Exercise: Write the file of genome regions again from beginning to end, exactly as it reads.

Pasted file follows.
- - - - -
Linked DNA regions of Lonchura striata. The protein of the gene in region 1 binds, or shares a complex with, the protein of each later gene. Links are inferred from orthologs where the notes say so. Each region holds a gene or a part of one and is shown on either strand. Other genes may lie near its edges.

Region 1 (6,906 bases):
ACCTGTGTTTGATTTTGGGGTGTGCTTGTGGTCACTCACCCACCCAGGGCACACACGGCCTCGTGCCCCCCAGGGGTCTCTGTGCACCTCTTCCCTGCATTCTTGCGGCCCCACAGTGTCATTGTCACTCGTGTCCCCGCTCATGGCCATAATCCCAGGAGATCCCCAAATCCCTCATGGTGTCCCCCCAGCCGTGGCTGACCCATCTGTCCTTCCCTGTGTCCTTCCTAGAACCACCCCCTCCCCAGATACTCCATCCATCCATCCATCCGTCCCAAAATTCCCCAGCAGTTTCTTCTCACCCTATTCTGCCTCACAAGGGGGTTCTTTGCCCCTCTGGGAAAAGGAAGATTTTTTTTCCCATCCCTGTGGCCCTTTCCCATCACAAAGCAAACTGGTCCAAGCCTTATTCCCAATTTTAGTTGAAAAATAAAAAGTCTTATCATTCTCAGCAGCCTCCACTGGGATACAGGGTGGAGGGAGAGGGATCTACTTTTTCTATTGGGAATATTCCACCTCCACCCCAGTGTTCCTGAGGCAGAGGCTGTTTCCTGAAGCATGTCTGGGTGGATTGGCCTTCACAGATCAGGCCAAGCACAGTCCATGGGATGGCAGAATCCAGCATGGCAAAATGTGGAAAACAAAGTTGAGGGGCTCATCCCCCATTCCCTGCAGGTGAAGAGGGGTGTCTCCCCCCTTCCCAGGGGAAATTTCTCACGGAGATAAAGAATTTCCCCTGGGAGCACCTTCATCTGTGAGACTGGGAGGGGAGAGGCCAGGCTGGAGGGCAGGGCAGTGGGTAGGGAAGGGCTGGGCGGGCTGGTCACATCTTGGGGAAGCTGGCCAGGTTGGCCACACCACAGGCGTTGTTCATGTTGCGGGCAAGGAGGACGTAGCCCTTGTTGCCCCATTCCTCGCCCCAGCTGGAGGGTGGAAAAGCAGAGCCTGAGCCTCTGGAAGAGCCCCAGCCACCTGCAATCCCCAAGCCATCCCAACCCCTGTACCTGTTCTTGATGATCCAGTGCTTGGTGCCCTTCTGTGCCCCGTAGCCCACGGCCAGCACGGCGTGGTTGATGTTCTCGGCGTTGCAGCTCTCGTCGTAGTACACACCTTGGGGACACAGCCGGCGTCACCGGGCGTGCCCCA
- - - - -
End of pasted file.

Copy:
Linked DNA regions of Lonchura striata. The protein of the gene in region 1 binds, or shares a complex with, the protein of each later gene. Links are inferred from orthologs where the notes say so. Each region holds a gene or a part of one and is shown on either strand. Other genes may lie near its edges.

Region 1 (6,906 bases):
ACCTGTGTTTGATTTTGGGGTGTGCTTGTGGTCACTCACCCACCCAGGGCACACACGGCCTCGTGCCCCCCAGGGGTCTCTGTGCACCTCTTCCCTGCATTCTTGCGGCCCCACAGTGTCATTGTCACTCGTGTCCCCGCTCATGGCCATAATCCCAGGAGATCCCCAAATCCCTCATGGTGTCCCCCCAGCCGTGGCTGACCCATCTGTCCTTCCCTGTGTCCTTCCTAGAACCACCCCCTCCCCAGATACTCCATCCATCCATCCATCCGTCCCAAAATTCCCCAGCAGTTTCTTCTCACCCTATTCTGCCTCACAAGGGGGTTCTTTGCCCCTCTGGGAAAAGGAAGATTTTTTTTCCCATCCCTGTGGCCCTTTCCCATCACAAAGCAAACTGGTCCAAGCCTTATTCCCAATTTTAGTTGAAAAATAAAAAGTCTTATCATTCTCAGCAGCCTCCACTGGGATACAGGGTGGAGGGAGAGGGATCTACTTTTTCTATTGGGAATATTCCACCTCCACCCCAGTGTTCCTGAGGCAGAGGCTGTTTCCTGAAGCATGTCTGGGTGGATTGGCCTTCACAGATCAGGCCAAGCACAGTCCATGGGATGGCAGAATCCAGCATGGCAAAATGTGGAAAACAAAGTTGAGGGGCTCATCCCCCATTCCCTGCAGGTGAAGAGGGGTGTCTCCCCCCTTCCCAGGGGAAATTTCTCACGGAGATAAAGAATTTCCCCTGGGAGCACCTTCATCTGTGAGACTGGGAGGGGAGAGGCCAGGCTGGAGGGCAGGGCAGTGGGTAGGGAAGGGCTGGGCGGGCTGGTCACATCTTGGGGAAGCTGGCCAGGTTGGCCACACCACAGGCGTTGTTCATGTTGCGGGCAAGGAGGACGTAGCCCTTGTTGCCCCATTCCTCGCCCCAGCTGGAGGGTGGAAAAGCAGAGCCTGAGCCTCTGGAAGAGCCCCAGCCACCTGCAATCCCCAAGCCATCCCAACCCCTGTACCTGTTCTTGATGATCCAGTGCTTGGTGCCCTTCTGTGCCCCGTAGCCCACGGCCAGCACGGCGTGGTTGATGTTCTCGGCGTTGCAGCTCTCGTCGTAGTACACACCTTGGGGACACAGCCGGCGTCACCGGGCGTGCCCCA